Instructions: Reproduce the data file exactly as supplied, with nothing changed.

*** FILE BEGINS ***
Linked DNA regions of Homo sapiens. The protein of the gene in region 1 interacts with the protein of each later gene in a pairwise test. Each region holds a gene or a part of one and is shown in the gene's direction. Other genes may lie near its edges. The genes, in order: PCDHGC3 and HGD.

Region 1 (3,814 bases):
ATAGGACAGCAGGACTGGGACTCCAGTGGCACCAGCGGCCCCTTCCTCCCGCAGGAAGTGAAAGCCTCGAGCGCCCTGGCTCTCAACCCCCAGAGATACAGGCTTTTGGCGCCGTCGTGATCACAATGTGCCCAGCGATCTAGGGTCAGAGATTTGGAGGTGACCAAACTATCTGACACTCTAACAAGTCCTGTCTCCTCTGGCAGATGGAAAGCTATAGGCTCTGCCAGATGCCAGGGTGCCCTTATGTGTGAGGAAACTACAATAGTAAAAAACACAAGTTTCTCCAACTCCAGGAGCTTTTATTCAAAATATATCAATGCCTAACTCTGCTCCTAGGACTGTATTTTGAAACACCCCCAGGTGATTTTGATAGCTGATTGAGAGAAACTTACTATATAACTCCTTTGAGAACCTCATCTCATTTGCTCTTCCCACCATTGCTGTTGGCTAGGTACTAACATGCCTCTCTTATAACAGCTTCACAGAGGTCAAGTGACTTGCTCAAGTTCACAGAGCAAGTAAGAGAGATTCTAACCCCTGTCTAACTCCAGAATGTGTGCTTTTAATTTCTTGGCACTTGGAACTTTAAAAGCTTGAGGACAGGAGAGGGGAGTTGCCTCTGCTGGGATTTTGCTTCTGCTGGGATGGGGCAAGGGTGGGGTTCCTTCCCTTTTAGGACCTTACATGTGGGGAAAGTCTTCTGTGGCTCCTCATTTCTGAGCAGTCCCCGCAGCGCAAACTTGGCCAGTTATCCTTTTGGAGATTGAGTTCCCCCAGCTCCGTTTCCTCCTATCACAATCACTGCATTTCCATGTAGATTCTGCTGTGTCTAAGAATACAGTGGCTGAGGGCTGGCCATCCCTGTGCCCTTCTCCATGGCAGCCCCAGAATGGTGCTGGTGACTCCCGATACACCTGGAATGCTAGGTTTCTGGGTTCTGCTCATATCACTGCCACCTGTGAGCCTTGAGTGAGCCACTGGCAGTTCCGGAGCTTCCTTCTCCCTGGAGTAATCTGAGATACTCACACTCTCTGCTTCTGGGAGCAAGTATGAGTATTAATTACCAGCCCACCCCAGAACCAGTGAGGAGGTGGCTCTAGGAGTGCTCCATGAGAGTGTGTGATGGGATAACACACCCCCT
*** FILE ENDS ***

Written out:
Linked DNA regions of Homo sapiens. The protein of the gene in region 1 interacts with the protein of each later gene in a pairwise test. Each region holds a gene or a part of one and is shown in the gene's direction. Other genes may lie near its edges. The genes, in order: PCDHGC3 and HGD.

Region 1 (3,814 bases):
ATAGGACAGCAGGACTGGGACTCCAGTGGCACCAGCGGCCCCTTCCTCCCGCAGGAAGTGAAAGCCTCGAGCGCCCTGGCTCTCAACCCCCAGAGATACAGGCTTTTGGCGCCGTCGTGATCACAATGTGCCCAGCGATCTAGGGTCAGAGATTTGGAGGTGACCAAACTATCTGACACTCTAACAAGTCCTGTCTCCTCTGGCAGATGGAAAGCTATAGGCTCTGCCAGATGCCAGGGTGCCCTTATGTGTGAGGAAACTACAATAGTAAAAAACACAAGTTTCTCCAACTCCAGGAGCTTTTATTCAAAATATATCAATGCCTAACTCTGCTCCTAGGACTGTATTTTGAAACACCCCCAGGTGATTTTGATAGCTGATTGAGAGAAACTTACTATATAACTCCTTTGAGAACCTCATCTCATTTGCTCTTCCCACCATTGCTGTTGGCTAGGTACTAACATGCCTCTCTTATAACAGCTTCACAGAGGTCAAGTGACTTGCTCAAGTTCACAGAGCAAGTAAGAGAGATTCTAACCCCTGTCTAACTCCAGAATGTGTGCTTTTAATTTCTTGGCACTTGGAACTTTAAAAGCTTGAGGACAGGAGAGGGGAGTTGCCTCTGCTGGGATTTTGCTTCTGCTGGGATGGGGCAAGGGTGGGGTTCCTTCCCTTTTAGGACCTTACATGTGGGGAAAGTCTTCTGTGGCTCCTCATTTCTGAGCAGTCCCCGCAGCGCAAACTTGGCCAGTTATCCTTTTGGAGATTGAGTTCCCCCAGCTCCGTTTCCTCCTATCACAATCACTGCATTTCCATGTAGATTCTGCTGTGTCTAAGAATACAGTGGCTGAGGGCTGGCCATCCCTGTGCCCTTCTCCATGGCAGCCCCAGAATGGTGCTGGTGACTCCCGATACACCTGGAATGCTAGGTTTCTGGGTTCTGCTCATATCACTGCCACCTGTGAGCCTTGAGTGAGCCACTGGCAGTTCCGGAGCTTCCTTCTCCCTGGAGTAATCTGAGATACTCACACTCTCTGCTTCTGGGAGCAAGTATGAGTATTAATTACCAGCCCACCCCAGAACCAGTGAGGAGGTGGCTCTAGGAGTGCTCCATGAGAGTGTGTGATGGGATAACACACCCCCT